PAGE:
Thursday, November 16, 2017

Ream and run for arthritis in a 37 year old - 5 month progress report

A very active 37 year old male presented to us with a long standing history of right shoulder pain. He had history of a right shoulder dislocation at the age of 16 for which he underwent an arthroscopic bankart repair. He did well until approximately 2003, when he was involved in a motor cycle accident in which he sustained a shoulder fracture. He subsequently underwent a debridement and did well up until 2011 when he had a bicycle accident and sustained a second shoulder fracture (unsure of anatomic location). He then developed progressive stiffness and pain that did not respond to steroid injections. At the office visit he could perform only 3/12 of the Simple Shoulder Test functions. His radiographs are shown below

Because of his active lifestyle, he elected to have a ream and run procedure.

He recently sent this email from his home in South Africa:

"I wanted to touch base with you since now I am five months out of having the Ream and Run. Its been a bit up and down, as I'm sure you are aware of, but overall I know in the long run my shoulder is going to be much better off than it was prior to the procedure. I wanted to ask you about certain exercises to focus on and avoid. I've been sticking to the rowing, lat pulldowns, light yoga, and strengthen my back. The physiotherapist I am working here has added some external rotation exercises and I am finding them very problematic. I remember reading to avoid them for at least three months after surgery, which I did, but at five months one set of external rotation exercises will cause pain and stiffness in the front part of the shoulder for several days. I wanted to see if that was normal and what your thoughts were on the type of rehab exercises I should focus on?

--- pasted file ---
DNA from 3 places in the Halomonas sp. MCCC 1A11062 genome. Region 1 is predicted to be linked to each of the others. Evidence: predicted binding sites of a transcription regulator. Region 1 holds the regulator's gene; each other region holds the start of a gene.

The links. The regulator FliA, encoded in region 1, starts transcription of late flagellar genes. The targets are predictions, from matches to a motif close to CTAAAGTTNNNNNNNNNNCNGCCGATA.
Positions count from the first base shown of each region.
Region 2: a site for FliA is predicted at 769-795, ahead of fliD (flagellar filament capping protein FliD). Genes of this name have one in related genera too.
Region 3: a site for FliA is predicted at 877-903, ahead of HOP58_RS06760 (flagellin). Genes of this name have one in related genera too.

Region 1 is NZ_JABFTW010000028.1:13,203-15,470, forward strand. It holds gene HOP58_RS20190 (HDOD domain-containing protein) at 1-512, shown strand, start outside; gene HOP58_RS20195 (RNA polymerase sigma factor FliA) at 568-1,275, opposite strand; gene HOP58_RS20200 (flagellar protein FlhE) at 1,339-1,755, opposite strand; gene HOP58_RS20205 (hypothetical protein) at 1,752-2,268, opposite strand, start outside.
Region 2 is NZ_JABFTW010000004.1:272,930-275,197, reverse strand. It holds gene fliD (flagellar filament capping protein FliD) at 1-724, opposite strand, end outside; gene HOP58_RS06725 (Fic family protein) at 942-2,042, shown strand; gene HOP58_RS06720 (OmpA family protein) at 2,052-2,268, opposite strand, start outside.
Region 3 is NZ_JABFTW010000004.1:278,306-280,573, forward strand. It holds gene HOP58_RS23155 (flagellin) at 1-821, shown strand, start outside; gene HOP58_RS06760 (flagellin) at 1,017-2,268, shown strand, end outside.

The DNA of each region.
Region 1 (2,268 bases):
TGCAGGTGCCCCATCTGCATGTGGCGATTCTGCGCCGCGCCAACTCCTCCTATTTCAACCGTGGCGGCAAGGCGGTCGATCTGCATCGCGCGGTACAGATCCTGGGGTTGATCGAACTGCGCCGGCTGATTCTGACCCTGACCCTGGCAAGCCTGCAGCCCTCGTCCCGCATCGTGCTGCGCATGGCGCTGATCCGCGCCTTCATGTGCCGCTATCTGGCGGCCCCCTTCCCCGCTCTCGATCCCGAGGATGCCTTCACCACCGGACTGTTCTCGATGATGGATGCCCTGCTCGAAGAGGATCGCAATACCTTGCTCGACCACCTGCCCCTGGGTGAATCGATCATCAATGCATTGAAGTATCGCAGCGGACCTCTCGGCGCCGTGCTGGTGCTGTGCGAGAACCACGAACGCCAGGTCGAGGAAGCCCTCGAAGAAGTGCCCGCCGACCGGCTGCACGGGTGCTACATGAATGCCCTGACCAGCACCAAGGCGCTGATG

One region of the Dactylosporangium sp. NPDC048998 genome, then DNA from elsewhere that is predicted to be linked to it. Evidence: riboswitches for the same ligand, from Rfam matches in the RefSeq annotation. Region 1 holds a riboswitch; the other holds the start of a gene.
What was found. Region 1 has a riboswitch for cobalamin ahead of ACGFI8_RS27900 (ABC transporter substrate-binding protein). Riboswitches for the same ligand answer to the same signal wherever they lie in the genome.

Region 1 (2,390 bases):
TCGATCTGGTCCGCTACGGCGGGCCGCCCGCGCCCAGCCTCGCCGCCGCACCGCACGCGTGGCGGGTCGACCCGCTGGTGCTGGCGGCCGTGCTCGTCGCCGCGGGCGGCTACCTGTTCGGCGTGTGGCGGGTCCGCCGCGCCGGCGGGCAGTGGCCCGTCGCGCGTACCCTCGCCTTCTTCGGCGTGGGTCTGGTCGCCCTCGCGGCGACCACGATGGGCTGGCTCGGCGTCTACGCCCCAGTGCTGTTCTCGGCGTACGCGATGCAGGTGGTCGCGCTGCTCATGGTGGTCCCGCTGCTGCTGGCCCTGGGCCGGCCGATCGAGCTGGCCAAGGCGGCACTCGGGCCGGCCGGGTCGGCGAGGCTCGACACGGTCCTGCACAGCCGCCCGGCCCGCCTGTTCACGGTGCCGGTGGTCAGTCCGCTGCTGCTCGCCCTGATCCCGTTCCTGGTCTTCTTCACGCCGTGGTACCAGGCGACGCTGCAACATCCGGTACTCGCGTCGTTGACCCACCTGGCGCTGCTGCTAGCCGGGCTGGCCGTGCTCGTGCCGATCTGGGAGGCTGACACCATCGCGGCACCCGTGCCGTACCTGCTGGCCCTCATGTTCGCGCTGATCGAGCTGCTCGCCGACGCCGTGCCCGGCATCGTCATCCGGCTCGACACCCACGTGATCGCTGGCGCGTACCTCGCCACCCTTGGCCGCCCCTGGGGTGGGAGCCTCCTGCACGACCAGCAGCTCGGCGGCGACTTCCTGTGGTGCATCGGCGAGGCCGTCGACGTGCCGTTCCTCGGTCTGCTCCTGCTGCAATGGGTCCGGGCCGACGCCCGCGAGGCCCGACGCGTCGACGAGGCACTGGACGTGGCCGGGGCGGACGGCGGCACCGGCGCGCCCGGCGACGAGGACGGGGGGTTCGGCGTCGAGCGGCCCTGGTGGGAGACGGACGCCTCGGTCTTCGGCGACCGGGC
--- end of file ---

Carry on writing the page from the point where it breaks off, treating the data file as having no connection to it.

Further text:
On a side note, South Africa is a gorgeous country. After living in big Asian cities the last seven years it's nice to get back to a place, much like the Northwest, that I can enjoy an outdoor lifestyle. I'm not back to cycling yet, but once back on the bike I know I will enjoy it even more here. Appreciate your time and feedback."

He also sent these videos of his shoulder motion, which he generously gave us permission to show here

Comment: This five month progress report points out that the recovery of motion and function after a ream and run requires dedication and time. It also points to the importance of avoiding external rotator stretching until it can be performed comfortably